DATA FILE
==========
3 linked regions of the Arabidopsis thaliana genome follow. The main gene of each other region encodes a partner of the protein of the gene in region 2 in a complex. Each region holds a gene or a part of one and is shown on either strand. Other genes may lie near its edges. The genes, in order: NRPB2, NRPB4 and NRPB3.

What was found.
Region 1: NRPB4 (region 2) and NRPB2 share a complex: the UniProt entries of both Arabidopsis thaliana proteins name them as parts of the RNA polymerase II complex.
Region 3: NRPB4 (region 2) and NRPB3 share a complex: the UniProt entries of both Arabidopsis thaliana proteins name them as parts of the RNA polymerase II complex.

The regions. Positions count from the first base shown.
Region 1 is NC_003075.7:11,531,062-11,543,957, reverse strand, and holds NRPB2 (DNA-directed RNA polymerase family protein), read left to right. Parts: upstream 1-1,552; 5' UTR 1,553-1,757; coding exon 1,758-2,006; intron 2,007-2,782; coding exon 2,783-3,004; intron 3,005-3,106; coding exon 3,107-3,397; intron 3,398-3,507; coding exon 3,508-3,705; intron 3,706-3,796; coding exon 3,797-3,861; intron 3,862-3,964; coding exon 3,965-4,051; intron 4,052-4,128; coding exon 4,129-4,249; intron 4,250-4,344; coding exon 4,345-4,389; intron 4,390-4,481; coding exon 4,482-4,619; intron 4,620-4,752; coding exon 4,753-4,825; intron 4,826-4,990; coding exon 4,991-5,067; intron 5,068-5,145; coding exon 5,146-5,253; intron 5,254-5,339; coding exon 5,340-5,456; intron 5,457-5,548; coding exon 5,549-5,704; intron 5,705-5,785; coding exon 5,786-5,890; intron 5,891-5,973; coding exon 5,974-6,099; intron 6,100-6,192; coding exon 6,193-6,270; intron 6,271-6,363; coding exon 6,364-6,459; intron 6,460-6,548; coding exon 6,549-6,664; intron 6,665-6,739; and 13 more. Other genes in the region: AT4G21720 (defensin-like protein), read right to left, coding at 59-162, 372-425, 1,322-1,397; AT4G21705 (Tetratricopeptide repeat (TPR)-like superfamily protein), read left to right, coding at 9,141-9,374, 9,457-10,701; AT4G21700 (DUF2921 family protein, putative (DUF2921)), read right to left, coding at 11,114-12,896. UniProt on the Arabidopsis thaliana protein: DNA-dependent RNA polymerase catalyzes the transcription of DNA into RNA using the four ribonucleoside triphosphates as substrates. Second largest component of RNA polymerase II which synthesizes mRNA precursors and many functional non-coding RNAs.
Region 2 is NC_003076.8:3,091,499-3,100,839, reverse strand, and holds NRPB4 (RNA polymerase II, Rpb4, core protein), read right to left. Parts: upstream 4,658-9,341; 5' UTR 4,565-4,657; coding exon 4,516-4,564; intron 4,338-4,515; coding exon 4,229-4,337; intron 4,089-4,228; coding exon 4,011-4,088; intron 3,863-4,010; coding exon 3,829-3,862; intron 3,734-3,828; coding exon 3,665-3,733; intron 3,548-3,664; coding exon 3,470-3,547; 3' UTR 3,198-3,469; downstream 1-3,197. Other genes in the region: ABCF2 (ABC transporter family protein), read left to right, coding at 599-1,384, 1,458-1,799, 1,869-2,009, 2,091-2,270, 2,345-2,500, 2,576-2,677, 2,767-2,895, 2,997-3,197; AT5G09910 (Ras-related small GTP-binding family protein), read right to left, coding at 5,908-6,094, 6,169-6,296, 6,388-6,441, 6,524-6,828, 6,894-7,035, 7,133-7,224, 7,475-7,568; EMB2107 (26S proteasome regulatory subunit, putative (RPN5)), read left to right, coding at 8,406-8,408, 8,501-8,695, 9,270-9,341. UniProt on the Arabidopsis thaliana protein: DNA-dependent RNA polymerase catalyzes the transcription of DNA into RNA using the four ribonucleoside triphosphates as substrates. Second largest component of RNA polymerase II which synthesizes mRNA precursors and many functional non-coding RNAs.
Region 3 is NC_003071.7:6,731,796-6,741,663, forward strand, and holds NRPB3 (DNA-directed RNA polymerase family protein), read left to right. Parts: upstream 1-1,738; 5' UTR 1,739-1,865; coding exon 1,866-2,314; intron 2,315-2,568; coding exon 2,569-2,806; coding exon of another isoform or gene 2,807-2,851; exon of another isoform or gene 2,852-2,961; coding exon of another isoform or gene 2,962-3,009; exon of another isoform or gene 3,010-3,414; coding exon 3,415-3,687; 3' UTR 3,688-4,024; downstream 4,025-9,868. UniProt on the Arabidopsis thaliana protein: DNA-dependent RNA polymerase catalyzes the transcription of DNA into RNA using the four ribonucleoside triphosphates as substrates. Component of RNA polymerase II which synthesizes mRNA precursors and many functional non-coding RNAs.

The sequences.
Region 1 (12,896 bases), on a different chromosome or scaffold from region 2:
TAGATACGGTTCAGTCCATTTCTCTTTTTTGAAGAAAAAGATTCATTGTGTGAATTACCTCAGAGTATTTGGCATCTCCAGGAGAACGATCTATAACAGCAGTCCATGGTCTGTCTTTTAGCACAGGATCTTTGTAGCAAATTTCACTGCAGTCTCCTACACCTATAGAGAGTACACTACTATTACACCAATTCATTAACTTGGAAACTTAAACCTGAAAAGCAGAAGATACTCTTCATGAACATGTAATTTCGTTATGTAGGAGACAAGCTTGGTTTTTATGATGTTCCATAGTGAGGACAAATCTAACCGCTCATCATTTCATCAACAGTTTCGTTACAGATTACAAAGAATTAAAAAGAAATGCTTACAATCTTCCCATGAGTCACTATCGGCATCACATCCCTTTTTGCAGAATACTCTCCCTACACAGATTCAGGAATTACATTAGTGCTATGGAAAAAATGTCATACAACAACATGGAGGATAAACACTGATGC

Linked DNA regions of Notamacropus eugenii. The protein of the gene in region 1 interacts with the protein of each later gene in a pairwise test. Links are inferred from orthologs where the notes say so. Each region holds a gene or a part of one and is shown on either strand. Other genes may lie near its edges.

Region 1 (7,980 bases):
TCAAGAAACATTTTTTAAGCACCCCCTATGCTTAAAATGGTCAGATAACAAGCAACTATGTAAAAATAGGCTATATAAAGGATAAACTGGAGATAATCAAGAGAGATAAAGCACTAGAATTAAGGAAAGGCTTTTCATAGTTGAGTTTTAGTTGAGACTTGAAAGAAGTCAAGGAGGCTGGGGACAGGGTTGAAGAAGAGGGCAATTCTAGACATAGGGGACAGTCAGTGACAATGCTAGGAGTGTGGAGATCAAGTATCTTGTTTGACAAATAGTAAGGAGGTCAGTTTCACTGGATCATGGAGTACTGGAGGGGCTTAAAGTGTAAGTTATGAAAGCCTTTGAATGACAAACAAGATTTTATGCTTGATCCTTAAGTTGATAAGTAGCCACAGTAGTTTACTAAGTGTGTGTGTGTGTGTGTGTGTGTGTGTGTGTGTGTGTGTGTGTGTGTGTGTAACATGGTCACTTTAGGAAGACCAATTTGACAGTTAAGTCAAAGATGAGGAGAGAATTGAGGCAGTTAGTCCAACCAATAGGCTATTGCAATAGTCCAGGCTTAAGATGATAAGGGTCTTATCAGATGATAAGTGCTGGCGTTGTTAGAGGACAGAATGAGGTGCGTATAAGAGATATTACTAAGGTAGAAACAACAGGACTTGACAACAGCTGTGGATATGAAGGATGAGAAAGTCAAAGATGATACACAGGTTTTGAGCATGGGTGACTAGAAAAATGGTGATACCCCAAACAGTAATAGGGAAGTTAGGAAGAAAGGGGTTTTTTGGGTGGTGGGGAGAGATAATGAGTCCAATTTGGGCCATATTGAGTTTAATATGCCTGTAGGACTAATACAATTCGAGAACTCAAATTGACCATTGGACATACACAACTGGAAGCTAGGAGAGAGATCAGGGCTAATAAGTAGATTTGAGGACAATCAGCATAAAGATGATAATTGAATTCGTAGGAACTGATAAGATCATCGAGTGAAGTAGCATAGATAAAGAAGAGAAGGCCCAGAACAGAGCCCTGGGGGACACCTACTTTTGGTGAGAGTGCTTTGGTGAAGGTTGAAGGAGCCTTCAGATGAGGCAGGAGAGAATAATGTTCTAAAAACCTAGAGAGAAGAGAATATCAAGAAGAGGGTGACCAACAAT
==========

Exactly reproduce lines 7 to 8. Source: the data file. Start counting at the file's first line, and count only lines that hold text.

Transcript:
Region 2 is NC_003076.8:3,091,499-3,100,839, reverse strand, and holds NRPB4 (RNA polymerase II, Rpb4, core protein), read right to left. Parts: upstream 4,658-9,341; 5' UTR 4,565-4,657; coding exon 4,516-4,564; intron 4,338-4,515; coding exon 4,229-4,337; intron 4,089-4,228; coding exon 4,011-4,088; intron 3,863-4,010; coding exon 3,829-3,862; intron 3,734-3,828; coding exon 3,665-3,733; intron 3,548-3,664; coding exon 3,470-3,547; 3' UTR 3,198-3,469; downstream 1-3,197. Other genes in the region: ABCF2 (ABC transporter family protein), read left to right, coding at 599-1,384, 1,458-1,799, 1,869-2,009, 2,091-2,270, 2,345-2,500, 2,576-2,677, 2,767-2,895, 2,997-3,197; AT5G09910 (Ras-related small GTP-binding family protein), read right to left, coding at 5,908-6,094, 6,169-6,296, 6,388-6,441, 6,524-6,828, 6,894-7,035, 7,133-7,224, 7,475-7,568; EMB2107 (26S proteasome regulatory subunit, putative (RPN5)), read left to right, coding at 8,406-8,408, 8,501-8,695, 9,270-9,341. UniProt on the Arabidopsis thaliana protein: DNA-dependent RNA polymerase catalyzes the transcription of DNA into RNA using the four ribonucleoside triphosphates as substrates. Second largest component of RNA polymerase II which synthesizes mRNA precursors and many functional non-coding RNAs.
Region 3 is NC_003071.7:6,731,796-6,741,663, forward strand, and holds NRPB3 (DNA-directed RNA polymerase family protein), read left to right. Parts: upstream 1-1,738; 5' UTR 1,739-1,865; coding exon 1,866-2,314; intron 2,315-2,568; coding exon 2,569-2,806; coding exon of another isoform or gene 2,807-2,851; exon of another isoform or gene 2,852-2,961; coding exon of another isoform or gene 2,962-3,009; exon of another isoform or gene 3,010-3,414; coding exon 3,415-3,687; 3' UTR 3,688-4,024; downstream 4,025-9,868. UniProt on the Arabidopsis thaliana protein: DNA-dependent RNA polymerase catalyzes the transcription of DNA into RNA using the four ribonucleoside triphosphates as substrates. Component of RNA polymerase II which synthesizes mRNA precursors and many functional non-coding RNAs.